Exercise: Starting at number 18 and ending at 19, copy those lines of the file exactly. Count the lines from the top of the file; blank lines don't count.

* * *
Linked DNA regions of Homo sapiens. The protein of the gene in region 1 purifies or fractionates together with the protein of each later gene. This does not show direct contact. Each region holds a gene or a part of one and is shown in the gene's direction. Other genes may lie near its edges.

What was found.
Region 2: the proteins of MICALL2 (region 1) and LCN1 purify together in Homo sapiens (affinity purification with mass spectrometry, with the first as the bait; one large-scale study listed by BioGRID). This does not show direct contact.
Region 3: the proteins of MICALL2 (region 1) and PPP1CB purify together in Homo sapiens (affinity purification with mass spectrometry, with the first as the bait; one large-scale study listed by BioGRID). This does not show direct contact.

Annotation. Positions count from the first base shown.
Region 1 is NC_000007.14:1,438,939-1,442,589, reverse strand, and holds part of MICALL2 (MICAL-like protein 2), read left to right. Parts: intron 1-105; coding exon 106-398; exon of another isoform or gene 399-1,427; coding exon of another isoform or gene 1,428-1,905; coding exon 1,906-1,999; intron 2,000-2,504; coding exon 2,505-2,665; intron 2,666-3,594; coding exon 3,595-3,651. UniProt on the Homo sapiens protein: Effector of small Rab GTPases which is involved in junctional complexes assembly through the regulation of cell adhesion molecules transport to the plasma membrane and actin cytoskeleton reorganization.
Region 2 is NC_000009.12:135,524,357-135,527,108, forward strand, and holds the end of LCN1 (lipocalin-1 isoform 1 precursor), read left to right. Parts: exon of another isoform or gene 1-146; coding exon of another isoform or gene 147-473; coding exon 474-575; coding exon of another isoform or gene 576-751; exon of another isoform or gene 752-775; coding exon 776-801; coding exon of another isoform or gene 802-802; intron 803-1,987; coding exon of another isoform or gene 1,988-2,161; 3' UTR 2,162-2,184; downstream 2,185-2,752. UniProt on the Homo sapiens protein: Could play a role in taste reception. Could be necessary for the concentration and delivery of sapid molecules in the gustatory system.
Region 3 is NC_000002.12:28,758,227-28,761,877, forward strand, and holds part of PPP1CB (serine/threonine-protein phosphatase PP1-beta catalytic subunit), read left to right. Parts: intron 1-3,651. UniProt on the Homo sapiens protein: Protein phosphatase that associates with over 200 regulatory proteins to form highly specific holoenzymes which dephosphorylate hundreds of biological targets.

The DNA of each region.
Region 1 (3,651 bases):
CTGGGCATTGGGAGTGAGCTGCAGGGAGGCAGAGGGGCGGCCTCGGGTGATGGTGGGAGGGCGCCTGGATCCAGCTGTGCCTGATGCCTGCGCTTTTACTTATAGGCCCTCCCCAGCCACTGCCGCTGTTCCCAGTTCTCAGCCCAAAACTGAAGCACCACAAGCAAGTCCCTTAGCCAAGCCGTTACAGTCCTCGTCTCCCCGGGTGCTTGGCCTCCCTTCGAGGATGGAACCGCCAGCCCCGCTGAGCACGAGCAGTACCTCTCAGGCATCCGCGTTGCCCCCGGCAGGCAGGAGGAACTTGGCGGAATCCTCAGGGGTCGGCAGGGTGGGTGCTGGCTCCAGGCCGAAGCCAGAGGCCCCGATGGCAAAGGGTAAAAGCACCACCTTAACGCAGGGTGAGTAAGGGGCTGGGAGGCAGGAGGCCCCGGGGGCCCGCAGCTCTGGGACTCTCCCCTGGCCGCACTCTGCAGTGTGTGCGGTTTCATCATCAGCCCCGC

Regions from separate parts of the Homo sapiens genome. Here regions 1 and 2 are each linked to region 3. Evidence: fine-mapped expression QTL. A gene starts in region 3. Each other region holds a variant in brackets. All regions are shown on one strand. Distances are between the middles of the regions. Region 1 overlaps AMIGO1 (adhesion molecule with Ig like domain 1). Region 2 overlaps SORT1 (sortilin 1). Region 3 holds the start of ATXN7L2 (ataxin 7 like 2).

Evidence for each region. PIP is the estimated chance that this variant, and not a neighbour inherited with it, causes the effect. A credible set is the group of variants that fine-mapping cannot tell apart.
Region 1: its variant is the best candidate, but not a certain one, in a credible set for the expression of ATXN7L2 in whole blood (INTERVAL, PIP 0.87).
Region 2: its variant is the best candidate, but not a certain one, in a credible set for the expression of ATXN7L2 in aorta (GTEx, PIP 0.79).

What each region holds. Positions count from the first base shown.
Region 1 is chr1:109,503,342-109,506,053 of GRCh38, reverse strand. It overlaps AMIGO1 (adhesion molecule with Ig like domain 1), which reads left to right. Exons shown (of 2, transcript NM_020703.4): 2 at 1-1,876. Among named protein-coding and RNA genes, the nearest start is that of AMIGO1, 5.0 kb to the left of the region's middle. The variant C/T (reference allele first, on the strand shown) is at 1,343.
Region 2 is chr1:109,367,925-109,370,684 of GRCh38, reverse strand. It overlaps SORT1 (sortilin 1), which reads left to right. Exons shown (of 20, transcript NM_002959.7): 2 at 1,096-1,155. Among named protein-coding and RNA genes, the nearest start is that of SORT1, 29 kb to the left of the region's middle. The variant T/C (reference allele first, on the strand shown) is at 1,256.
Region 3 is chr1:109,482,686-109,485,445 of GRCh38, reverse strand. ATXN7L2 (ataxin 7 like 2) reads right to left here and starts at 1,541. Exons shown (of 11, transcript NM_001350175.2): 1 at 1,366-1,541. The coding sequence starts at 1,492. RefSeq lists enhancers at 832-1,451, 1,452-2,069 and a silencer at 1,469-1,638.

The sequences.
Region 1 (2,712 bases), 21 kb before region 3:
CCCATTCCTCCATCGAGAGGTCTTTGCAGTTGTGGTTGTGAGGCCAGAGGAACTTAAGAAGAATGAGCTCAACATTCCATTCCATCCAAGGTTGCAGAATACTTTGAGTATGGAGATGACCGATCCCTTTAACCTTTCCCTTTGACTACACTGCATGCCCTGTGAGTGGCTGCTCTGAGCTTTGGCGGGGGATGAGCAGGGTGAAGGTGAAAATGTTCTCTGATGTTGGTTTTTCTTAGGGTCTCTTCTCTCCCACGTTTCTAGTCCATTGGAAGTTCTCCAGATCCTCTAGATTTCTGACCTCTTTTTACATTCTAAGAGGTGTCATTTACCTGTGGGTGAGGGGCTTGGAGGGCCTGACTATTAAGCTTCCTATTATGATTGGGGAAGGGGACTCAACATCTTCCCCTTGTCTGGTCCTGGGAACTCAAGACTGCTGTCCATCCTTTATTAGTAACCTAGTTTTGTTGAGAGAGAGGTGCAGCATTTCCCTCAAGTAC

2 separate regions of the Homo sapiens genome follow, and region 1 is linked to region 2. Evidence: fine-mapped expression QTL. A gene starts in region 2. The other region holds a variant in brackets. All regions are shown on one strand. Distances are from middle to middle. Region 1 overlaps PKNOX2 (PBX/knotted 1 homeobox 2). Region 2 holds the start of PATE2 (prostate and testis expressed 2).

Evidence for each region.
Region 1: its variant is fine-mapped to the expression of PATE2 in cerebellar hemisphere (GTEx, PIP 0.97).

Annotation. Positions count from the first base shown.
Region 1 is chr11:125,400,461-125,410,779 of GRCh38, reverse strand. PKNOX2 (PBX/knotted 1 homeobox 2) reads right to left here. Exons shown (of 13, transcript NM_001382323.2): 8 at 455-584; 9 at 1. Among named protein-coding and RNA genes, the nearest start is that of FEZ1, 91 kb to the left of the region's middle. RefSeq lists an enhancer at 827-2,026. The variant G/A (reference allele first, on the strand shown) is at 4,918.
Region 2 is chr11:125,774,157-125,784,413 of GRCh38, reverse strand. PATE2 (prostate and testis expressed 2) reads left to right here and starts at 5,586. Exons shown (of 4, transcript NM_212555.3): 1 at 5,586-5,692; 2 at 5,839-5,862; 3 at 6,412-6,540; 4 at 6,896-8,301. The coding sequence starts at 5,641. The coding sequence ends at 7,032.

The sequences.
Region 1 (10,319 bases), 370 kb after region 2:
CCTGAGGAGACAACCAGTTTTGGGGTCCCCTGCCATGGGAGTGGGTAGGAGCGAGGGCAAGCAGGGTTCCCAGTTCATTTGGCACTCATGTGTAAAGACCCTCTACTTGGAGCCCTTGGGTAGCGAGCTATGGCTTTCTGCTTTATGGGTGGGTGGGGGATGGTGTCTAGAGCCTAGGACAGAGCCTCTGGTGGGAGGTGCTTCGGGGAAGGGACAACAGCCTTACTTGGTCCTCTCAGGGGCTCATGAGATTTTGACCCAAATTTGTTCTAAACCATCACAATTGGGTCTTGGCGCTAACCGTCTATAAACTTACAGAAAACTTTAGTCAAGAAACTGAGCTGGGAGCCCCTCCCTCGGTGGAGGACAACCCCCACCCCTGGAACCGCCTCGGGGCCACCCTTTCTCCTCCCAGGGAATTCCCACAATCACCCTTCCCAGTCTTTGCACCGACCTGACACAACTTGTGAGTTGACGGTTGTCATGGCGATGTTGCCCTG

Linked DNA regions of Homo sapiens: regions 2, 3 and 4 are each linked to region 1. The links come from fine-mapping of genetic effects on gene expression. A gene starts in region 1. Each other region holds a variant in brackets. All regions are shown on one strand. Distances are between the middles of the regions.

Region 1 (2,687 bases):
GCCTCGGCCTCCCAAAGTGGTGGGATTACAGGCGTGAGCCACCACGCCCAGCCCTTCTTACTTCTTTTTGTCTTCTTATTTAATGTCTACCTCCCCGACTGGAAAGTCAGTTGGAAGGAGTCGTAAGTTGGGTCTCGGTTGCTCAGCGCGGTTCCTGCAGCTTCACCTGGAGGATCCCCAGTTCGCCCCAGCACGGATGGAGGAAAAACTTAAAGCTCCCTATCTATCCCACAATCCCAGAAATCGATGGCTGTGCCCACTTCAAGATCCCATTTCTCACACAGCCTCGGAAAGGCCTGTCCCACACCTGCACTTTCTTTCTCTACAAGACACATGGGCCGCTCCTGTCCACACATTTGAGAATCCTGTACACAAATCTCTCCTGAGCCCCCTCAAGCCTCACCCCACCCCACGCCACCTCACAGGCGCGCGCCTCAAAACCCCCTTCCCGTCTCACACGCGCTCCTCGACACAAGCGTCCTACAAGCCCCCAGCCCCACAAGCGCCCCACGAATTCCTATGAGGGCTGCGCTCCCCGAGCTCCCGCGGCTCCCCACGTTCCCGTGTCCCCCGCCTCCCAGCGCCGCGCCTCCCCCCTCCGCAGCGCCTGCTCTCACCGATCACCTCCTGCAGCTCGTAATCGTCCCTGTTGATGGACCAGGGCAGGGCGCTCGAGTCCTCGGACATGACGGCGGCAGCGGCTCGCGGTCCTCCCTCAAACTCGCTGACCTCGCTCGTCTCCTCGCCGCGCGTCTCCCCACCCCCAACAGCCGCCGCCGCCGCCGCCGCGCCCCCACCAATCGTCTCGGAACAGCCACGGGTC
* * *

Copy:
Region 2 is chr1:109,367,925-109,370,684 of GRCh38, reverse strand. It overlaps SORT1 (sortilin 1), which reads left to right. Exons shown (of 20, transcript NM_002959.7): 2 at 1,096-1,155. Among named protein-coding and RNA genes, the nearest start is that of SORT1, 29 kb to the left of the region's middle. The variant T/C (reference allele first, on the strand shown) is at 1,256.
Region 3 is chr1:109,482,686-109,485,445 of GRCh38, reverse strand. ATXN7L2 (ataxin 7 like 2) reads right to left here and starts at 1,541. Exons shown (of 11, transcript NM_001350175.2): 1 at 1,366-1,541. The coding sequence starts at 1,492. RefSeq lists enhancers at 832-1,451, 1,452-2,069 and a silencer at 1,469-1,638.